The following is a selection of projects we have undertaken for various clients:

UK Pandemic Flu

User Experience Consultancy for Microsoft

User Experience & Strategy for Internet-based Purchasing for Mobile Phones

Mobile Internet Portals

The National Health Service (NHS) Electronic Care Record System (ECRS)

Medical Systems

Television Software

Suffolk County Council


UK Pandemic Flu

Working on the UK Pandemic Flu Preparedness programme, many months before the Swine Flu outbreak occured, we contributed to the Anti Virus Stock Management System, a part of the UKs pandemic response. We provided services to two streams on this project, firstly as part of the Business Analysis team interacting with the client and subject matter experts and writing Use Case specifications, and secondly in designing the User Experience and Information Architecture, developing the site navigation structure and wire-frames. This involved seeing use cases and wire-frames through to sign-off, and after the pandemic broke we were involved in incorporating new and changed requirements while working closely work with the development team including site-dev and test, to ensure the quality of multiple builds.

User Experience Consultancy for Microsoft

As part of a consultancy beginning in July 2007 on the UK's National Health Service (NHS) Common User Interface (CUI) Programme, we co-authored the following Design Guides for NHS clinical applications: the Patient Banner for desktop monitors, the Micro Patient banner for hand-held devices, Date Input and Display, and Filtering, Sorting and Grouping of medical data. We designed wireframes based on user research and patient-safety assessments, liaising with colleagues in development to ensure the quality of the implementation met safety and usability requirements, and with colleagues in Connecting for Health to get all deliverables through sign-off.

User Experience & Strategy for Internet-based Purchasing for Mobile Phones


Our client, Yahoo! - one of the very biggest and earliest Internet brands, wanted to identify a strategy and roadmap to improve the user experience of one of their web-sites.  They had precise queries on the site's information architecture, on user perception of the browsing and purchasing experience, and on the graphic design.  They were also interested in evidence for "out of the box" opportunities for entirely new services, and even for re-examining the business model.

We were chosen to take the project through, from inception to final reporting. 

We planned and conducted a study with real end-users; not employees of the client, but lay people recruited for us by an independent company.

We prepared a task-based interview protocol, and asked participants to purchase content for their mobile phone from the client's web-site.  We recorded the whole interview on video, which facilitated objective analysis of users' perceptions and expectations. We rounded up the interview with an open discussion on the users' emotional response and engagement, allowing us to explore the subjective aspects of the experience.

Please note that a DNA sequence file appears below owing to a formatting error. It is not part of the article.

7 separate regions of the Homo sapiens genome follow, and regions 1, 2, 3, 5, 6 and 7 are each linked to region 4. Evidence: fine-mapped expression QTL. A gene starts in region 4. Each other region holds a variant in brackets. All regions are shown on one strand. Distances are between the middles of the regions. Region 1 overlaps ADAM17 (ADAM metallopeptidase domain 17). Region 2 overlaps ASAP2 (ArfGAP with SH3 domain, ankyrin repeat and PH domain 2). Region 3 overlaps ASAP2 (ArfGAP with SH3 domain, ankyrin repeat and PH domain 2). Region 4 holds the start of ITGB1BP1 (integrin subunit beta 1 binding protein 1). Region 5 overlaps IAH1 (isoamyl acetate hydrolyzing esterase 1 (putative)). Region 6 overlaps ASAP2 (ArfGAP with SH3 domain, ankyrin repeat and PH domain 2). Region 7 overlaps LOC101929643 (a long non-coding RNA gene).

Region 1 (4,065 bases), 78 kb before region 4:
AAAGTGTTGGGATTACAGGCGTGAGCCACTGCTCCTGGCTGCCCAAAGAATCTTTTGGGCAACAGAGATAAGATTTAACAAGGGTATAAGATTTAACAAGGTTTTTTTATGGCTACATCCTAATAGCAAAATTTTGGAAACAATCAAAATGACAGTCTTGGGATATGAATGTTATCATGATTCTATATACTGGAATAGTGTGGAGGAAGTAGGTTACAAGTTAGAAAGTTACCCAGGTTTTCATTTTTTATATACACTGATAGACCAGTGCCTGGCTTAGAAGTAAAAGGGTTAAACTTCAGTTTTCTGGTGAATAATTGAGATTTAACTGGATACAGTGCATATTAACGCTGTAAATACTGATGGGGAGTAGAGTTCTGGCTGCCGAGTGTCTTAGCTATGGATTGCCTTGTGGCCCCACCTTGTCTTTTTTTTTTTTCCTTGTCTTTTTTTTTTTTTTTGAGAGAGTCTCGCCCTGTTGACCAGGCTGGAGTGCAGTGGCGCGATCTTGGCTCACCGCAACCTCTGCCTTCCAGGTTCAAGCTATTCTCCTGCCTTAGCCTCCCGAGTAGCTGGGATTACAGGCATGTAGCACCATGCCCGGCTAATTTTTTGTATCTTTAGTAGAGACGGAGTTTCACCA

Our analysis was illuminating.  In a very few cases some users were not able to buy anything successfully.  Yet though user fulfilment was unsatisfactory, they had positive comments on the site.  This surprising finding is indicative of the role the brand plays in the user experience.  It also proved that there is much that is already excellent, and must be preserved in any re-design.

In many cases, it is the handset experience, which is the major cause of poor fulfilment.  Yet it is one over which Internet companies such as our client exercise little control; it is the independent mobile network operators, and the developers of the Wireless Application Protocol, who are in control.

Our client is selling content, but also generate revenue through 3rd party advertisements.  Without exception, users found the ads intrusive and a distraction.  When making a decision about what to buy, people are thinking very carefully, evaluating content and value for money.  They need the space to think.  Ads, especially animation and video, must be designed and used with care.

Our final presentation was to a diverse audience from Marketing, Product Management, and Development.  Awareness of the issues and new business opportunities is only the start.  Now the much harder activity takes over, that of understanding multiple and conflicting yet legitimate objectives.  Of making trade-offs.  Of re-designing key web pages to support the overall strategy.  And of re-focusing the strategy.


Mobile Internet Portals

Mobile phones now offer access to Internet and WAP based services. Our client, Vodafone - the world's largest mobile network operator, was interested in benchmarking its Internet portal against that of its competitors.

We did a cross-country study looking at the portals on seven networks. Our activities ranged from planning the interview protocol, studying the services and sitemaps of the portals, recruiting participants, conducting the interviews, and analysing the data.

Our findings span user needs, from the practical to the aesthetic, and from aspects relating to private usage, to the social.

People's behaviour is governed strongly by the cost they incur - both the real cost and the perceived cost are important factors.

We were able to glean opportunities to leverage people's opportunistic usage. We were able to identify strategic opportunities that will help our client strengthen the relationship with their customers.

Trust is key.

We identified practical means for the client to learn about their users, to respect their rich diversity, and to play to their varied needs.


The National Health Service (NHS) Electronic Care Record System (ECRS)